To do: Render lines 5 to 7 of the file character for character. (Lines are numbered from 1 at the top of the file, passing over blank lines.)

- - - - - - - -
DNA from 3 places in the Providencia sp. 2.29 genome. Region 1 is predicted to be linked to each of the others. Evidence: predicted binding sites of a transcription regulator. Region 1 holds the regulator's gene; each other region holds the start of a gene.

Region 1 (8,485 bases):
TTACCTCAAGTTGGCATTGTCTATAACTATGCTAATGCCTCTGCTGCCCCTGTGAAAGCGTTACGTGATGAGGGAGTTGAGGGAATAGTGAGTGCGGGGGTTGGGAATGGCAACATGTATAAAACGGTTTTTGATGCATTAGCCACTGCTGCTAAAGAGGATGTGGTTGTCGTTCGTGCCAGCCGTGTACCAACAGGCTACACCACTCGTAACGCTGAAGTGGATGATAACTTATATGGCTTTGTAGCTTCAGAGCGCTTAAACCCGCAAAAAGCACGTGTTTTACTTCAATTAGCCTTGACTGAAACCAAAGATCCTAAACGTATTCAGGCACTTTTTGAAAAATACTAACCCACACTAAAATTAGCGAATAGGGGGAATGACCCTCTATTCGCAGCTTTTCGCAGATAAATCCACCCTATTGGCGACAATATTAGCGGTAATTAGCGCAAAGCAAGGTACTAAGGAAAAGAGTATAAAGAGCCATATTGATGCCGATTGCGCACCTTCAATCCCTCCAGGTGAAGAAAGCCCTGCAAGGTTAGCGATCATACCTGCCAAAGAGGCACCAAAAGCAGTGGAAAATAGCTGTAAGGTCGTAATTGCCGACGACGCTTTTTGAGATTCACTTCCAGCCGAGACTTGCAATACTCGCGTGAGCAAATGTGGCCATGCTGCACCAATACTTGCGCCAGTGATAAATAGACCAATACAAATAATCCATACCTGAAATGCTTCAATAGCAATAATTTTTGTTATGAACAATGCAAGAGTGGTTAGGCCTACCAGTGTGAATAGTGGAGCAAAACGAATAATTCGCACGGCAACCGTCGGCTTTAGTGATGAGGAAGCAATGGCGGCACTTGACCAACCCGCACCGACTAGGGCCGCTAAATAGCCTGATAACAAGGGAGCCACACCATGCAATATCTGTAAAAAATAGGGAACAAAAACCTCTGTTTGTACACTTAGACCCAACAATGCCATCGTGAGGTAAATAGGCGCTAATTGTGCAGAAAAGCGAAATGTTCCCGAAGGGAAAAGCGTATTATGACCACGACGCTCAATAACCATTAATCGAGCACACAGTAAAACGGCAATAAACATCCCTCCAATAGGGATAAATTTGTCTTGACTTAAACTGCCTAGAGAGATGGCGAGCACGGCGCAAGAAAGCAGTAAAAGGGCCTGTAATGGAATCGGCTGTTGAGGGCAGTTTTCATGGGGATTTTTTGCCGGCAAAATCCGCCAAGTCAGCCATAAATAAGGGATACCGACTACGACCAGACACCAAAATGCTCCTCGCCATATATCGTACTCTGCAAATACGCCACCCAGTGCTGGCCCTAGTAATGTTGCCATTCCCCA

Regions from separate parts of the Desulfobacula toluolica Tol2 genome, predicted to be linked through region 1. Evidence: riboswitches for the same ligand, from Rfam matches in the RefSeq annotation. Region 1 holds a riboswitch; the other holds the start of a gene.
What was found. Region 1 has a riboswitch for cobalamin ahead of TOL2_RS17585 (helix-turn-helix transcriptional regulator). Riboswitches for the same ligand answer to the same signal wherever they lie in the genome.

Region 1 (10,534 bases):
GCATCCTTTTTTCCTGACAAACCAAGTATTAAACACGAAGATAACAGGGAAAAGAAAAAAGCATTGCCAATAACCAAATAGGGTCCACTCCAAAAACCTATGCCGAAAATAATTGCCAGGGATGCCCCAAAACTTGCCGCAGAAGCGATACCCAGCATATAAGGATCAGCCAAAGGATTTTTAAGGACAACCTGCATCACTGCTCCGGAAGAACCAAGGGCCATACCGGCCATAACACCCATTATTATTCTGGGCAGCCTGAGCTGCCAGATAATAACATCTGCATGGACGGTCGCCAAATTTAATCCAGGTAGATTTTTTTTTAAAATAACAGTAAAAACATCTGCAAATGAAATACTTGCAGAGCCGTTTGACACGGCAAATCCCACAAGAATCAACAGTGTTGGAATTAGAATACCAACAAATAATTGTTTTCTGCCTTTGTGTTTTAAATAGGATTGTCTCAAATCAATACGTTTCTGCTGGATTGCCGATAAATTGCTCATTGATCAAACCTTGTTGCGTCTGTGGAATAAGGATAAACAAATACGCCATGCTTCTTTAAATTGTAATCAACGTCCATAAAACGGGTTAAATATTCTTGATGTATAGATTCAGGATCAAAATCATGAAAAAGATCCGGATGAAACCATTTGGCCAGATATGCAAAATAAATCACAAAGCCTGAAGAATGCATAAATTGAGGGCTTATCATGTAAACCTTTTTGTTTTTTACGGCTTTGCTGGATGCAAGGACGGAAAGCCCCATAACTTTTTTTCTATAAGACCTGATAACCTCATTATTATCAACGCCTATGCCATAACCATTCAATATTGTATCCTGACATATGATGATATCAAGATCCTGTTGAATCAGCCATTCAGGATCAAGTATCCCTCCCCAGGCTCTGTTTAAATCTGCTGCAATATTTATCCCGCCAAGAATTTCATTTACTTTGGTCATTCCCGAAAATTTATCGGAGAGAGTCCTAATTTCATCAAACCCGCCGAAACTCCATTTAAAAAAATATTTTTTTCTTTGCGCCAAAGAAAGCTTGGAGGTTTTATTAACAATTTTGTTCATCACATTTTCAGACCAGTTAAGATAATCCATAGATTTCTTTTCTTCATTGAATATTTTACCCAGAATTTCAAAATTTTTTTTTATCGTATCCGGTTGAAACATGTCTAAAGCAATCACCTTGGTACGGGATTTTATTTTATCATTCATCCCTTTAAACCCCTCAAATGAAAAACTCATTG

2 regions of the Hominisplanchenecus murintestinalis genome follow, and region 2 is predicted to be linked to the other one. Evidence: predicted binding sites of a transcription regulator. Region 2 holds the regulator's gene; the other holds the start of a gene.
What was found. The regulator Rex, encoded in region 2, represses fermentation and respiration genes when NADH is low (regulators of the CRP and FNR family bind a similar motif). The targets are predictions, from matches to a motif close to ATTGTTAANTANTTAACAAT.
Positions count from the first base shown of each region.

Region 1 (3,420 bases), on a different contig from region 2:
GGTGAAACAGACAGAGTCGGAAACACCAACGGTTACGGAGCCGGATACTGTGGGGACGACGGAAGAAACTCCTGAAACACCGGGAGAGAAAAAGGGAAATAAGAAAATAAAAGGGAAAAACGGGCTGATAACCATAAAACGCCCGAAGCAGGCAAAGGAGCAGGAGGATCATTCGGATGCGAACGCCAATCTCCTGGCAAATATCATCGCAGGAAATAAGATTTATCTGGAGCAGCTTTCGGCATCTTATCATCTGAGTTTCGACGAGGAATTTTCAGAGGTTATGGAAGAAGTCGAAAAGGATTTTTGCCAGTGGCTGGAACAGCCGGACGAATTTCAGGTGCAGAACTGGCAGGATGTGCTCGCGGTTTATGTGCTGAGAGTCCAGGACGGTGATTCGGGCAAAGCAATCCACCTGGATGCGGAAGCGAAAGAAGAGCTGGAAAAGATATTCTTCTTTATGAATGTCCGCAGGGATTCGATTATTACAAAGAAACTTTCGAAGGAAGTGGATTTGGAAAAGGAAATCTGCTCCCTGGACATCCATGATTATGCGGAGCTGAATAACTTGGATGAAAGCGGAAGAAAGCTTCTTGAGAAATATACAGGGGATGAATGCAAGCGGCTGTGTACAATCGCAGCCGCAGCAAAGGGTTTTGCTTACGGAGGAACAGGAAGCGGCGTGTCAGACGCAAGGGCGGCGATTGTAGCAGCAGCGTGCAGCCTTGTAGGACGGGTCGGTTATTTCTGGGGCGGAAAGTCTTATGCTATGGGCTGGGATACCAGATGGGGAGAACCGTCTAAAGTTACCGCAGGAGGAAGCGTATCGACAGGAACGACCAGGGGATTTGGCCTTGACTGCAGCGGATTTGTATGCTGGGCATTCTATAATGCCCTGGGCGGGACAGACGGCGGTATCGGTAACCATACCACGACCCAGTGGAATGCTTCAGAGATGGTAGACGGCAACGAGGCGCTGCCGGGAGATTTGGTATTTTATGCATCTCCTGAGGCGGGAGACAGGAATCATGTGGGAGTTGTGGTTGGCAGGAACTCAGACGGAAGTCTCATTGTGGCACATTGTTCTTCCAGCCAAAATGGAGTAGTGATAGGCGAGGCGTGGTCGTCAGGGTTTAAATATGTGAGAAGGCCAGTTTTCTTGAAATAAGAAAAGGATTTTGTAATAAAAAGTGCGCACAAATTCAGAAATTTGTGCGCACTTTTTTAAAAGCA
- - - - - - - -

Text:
What was found. Region 1 has a riboswitch for cobalamin ahead of TOL2_RS17585 (helix-turn-helix transcriptional regulator). Riboswitches for the same ligand answer to the same signal wherever they lie in the genome.

Region 1 (10,534 bases):
GCATCCTTTTTTCCTGACAAACCAAGTATTAAACACGAAGATAACAGGGAAAAGAAAAAAGCATTGCCAATAACCAAATAGGGTCCACTCCAAAAACCTATGCCGAAAATAATTGCCAGGGATGCCCCAAAACTTGCCGCAGAAGCGATACCCAGCATATAAGGATCAGCCAAAGGATTTTTAAGGACAACCTGCATCACTGCTCCGGAAGAACCAAGGGCCATACCGGCCATAACACCCATTATTATTCTGGGCAGCCTGAGCTGCCAGATAATAACATCTGCATGGACGGTCGCCAAATTTAATCCAGGTAGATTTTTTTTTAAAATAACAGTAAAAACATCTGCAAATGAAATACTTGCAGAGCCGTTTGACACGGCAAATCCCACAAGAATCAACAGTGTTGGAATTAGAATACCAACAAATAATTGTTTTCTGCCTTTGTGTTTTAAATAGGATTGTCTCAAATCAATACGTTTCTGCTGGATTGCCGATAAATTGCTCATTGATCAAACCTTGTTGCGTCTGTGGAATAAGGATAAACAAATACGCCATGCTTCTTTAAATTGTAATCAACGTCCATAAAACGGGTTAAATATTCTTGATGTATAGATTCAGGATCAAAATCATGAAAAAGATCCGGATGAAACCATTTGGCCAGATATGCAAAATAAATCACAAAGCCTGAAGAATGCATAAATTGAGGGCTTATCATGTAAACCTTTTTGTTTTTTACGGCTTTGCTGGATGCAAGGACGGAAAGCCCCATAACTTTTTTTCTATAAGACCTGATAACCTCATTATTATCAACGCCTATGCCATAACCATTCAATATTGTATCCTGACATATGATGATATCAAGATCCTGTTGAATCAGCCATTCAGGATCAAGTATCCCTCCCCAGGCTCTGTTTAAATCTGCTGCAATATTTATCCCGCCAAGAATTTCATTTACTTTGGTCATTCCCGAAAATTTATCGGAGAGAGTCCTAATTTCATCAAACCCGCCGAAACTCCATTTAAAAAAATATTTTTTTCTTTGCGCCAAAGAAAGCTTGGAGGTTTTATTAACAATTTTGTTCATCACATTTTCAGACCAGTTAAGATAATCCATAGATTTCTTTTCTTCATTGAATATTTTACCCAGAATTTCAAAATTTTTTTTTATCGTATCCGGTTGAAACATGTCTAAAGCAATCACCTTGGTACGGGATTTTATTTTATCATTCATCCCTTTAAACCCCTCAAATGAAAAACTCATTG